change the fact, for despite it all they managed to snatch 
from their limited hours of rest and refreshment time 
sufficient to sing a song, dance a shuffle or crack a joke, 
to the great merriment and satisfaction of all who beheld 
them. Add to this fact the disposition on their part to 
indulge in exercises of a religious character, interspersed 
with much that was diverting to the mind, and it is not 
difficult to account for the fact that, notwithstanding 
their ill-treatment and debasement by their task-masters, 
they grew from a handful, landed in this country in 
1812, to a vast multitude of nearly four millions of souls 
at the time when the immortal Emancipation Proclama- 
tion was issued by the martyr Abraham Lincoln. 



180 

To travelers along the routes of our great rivers, they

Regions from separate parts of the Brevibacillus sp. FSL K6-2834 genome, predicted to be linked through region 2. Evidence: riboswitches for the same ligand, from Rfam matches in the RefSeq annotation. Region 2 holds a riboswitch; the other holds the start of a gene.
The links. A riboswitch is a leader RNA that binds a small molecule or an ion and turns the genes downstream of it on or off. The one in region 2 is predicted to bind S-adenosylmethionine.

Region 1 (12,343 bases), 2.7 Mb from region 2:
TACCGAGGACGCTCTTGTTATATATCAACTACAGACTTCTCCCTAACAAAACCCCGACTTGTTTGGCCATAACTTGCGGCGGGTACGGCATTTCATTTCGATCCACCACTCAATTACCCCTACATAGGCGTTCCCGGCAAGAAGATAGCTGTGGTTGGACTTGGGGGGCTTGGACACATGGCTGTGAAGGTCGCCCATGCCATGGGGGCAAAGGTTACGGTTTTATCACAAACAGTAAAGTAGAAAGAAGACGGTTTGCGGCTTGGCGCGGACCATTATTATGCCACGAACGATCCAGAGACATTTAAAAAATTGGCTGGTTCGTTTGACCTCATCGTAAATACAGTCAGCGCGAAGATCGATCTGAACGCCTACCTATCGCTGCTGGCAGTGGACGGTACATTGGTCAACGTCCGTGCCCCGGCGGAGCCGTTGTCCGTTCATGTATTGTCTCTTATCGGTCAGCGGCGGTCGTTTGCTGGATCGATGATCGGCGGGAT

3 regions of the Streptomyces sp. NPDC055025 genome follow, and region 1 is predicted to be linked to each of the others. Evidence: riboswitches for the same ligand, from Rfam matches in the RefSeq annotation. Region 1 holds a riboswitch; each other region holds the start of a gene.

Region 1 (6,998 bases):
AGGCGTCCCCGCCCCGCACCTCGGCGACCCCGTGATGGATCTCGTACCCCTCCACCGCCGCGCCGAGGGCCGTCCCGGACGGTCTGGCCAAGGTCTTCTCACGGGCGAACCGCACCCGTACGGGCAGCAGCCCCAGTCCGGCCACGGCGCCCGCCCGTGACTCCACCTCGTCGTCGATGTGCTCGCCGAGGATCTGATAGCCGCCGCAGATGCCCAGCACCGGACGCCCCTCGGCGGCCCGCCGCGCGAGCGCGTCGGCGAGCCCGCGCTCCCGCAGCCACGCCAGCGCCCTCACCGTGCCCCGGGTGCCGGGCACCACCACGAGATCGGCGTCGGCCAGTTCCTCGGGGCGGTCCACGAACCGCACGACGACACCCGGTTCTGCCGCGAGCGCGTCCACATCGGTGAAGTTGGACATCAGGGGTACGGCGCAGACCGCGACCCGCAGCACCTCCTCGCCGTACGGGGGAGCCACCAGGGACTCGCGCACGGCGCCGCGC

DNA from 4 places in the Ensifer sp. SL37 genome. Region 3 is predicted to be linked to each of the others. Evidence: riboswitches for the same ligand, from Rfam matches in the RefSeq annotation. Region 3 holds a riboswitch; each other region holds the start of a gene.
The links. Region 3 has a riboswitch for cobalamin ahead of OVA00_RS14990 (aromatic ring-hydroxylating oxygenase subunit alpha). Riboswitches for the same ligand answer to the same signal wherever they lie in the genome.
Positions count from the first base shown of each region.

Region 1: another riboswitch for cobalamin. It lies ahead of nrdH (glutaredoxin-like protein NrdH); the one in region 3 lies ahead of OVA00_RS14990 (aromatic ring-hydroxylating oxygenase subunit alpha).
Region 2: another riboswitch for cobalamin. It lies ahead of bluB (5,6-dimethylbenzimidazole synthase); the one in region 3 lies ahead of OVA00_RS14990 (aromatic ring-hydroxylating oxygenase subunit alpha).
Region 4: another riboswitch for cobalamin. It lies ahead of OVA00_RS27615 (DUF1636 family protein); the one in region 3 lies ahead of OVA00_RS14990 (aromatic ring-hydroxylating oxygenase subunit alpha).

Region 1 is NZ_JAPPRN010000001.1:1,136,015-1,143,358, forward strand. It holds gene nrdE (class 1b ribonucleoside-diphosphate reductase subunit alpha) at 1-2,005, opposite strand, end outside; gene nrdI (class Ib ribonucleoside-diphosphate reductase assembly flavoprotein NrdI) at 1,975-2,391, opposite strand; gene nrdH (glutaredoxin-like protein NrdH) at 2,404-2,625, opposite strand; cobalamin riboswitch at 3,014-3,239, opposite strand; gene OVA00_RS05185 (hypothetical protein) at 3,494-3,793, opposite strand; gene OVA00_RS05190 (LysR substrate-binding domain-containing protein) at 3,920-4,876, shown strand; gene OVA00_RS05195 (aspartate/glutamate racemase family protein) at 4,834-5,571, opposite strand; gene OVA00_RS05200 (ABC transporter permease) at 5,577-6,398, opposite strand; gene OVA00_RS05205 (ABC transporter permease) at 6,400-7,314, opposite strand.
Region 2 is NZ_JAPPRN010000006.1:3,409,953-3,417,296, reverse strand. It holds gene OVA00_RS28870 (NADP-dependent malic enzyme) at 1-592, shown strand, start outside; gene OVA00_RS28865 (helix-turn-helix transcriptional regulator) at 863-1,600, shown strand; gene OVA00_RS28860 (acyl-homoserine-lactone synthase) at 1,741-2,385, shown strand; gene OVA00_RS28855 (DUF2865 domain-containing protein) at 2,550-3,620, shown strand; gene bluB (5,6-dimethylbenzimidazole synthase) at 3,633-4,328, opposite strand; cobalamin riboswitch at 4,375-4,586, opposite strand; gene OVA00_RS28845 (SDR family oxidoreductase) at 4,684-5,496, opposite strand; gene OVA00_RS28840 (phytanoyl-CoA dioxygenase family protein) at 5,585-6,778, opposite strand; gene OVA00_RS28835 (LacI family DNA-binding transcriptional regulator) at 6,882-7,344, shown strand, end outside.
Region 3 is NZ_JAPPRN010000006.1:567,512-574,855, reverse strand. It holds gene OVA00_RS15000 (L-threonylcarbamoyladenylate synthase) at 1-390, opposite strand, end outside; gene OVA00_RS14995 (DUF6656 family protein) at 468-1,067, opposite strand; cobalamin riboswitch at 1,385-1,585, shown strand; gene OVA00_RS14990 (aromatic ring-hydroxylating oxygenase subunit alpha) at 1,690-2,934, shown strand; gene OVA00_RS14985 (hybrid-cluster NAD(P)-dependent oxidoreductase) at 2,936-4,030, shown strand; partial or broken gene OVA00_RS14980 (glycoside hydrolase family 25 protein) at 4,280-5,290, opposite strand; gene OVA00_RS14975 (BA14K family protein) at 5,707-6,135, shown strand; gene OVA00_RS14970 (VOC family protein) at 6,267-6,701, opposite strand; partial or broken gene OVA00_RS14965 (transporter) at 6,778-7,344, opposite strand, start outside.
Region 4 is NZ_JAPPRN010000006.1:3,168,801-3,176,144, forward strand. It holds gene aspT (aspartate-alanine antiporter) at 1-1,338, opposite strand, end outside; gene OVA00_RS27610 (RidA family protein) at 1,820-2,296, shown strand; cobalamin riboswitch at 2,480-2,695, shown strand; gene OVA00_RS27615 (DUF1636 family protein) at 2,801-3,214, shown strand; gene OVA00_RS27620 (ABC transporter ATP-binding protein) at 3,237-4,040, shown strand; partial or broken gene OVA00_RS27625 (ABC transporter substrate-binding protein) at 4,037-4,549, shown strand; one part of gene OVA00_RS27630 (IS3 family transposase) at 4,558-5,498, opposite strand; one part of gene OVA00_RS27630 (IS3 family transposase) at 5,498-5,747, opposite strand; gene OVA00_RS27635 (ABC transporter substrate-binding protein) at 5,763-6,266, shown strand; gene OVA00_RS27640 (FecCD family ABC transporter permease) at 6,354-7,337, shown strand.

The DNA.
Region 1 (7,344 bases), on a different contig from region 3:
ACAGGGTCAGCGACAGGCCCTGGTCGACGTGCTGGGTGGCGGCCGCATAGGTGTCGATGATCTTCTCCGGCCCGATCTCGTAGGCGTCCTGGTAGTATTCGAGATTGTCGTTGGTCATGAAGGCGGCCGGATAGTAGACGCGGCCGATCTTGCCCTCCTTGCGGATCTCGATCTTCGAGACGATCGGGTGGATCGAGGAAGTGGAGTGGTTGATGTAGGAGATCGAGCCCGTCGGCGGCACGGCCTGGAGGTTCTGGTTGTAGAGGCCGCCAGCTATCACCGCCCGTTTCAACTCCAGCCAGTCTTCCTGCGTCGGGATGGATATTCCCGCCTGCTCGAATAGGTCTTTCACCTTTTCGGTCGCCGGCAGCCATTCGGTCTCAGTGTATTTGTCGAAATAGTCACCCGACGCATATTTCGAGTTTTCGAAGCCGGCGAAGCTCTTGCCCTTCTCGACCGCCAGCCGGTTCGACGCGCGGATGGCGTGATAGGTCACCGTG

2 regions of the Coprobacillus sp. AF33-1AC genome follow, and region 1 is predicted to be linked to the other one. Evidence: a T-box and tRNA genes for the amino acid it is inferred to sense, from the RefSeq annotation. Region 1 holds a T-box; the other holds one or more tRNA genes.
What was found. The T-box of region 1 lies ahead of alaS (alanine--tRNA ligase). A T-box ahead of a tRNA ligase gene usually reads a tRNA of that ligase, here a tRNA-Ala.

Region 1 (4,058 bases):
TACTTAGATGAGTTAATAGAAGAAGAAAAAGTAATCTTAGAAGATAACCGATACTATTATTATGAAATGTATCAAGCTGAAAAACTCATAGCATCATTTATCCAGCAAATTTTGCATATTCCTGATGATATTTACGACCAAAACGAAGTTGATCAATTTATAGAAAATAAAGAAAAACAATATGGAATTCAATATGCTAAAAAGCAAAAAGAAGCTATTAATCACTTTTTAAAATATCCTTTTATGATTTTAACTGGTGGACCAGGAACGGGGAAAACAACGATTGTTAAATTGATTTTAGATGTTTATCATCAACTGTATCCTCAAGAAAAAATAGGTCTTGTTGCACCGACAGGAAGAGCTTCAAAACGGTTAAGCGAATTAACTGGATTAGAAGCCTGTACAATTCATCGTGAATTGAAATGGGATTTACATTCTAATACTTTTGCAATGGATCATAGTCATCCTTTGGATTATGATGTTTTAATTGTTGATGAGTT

furnished a continuous fund of amusement and recrea- 
tion, and they were not only willing to give liberally of 
their means for the purpose of eliciting the inimitable 
song, dance or gesture, but some even essayed to mimic 
them, as the basis of many an hour of public divertise- 
ment in places of amusement in distant lands. 

It must not be inferred from the foregoing, however, 
that these people carried their innocent traits to such an 
extent as to deprive them of the sterling qualities of 
man or womanhood — far from it ; on the contrary, their 
achievements in the mechanics, agriculture, literature 
and upon the battle field, as recorded by the historian of 
to-day, set at defiance any such conclusion which msiy 
have been formed and entertained in the mind of any 
one. 

The colored people of the South may be divided into 
two general classes — the plantation hands and the in-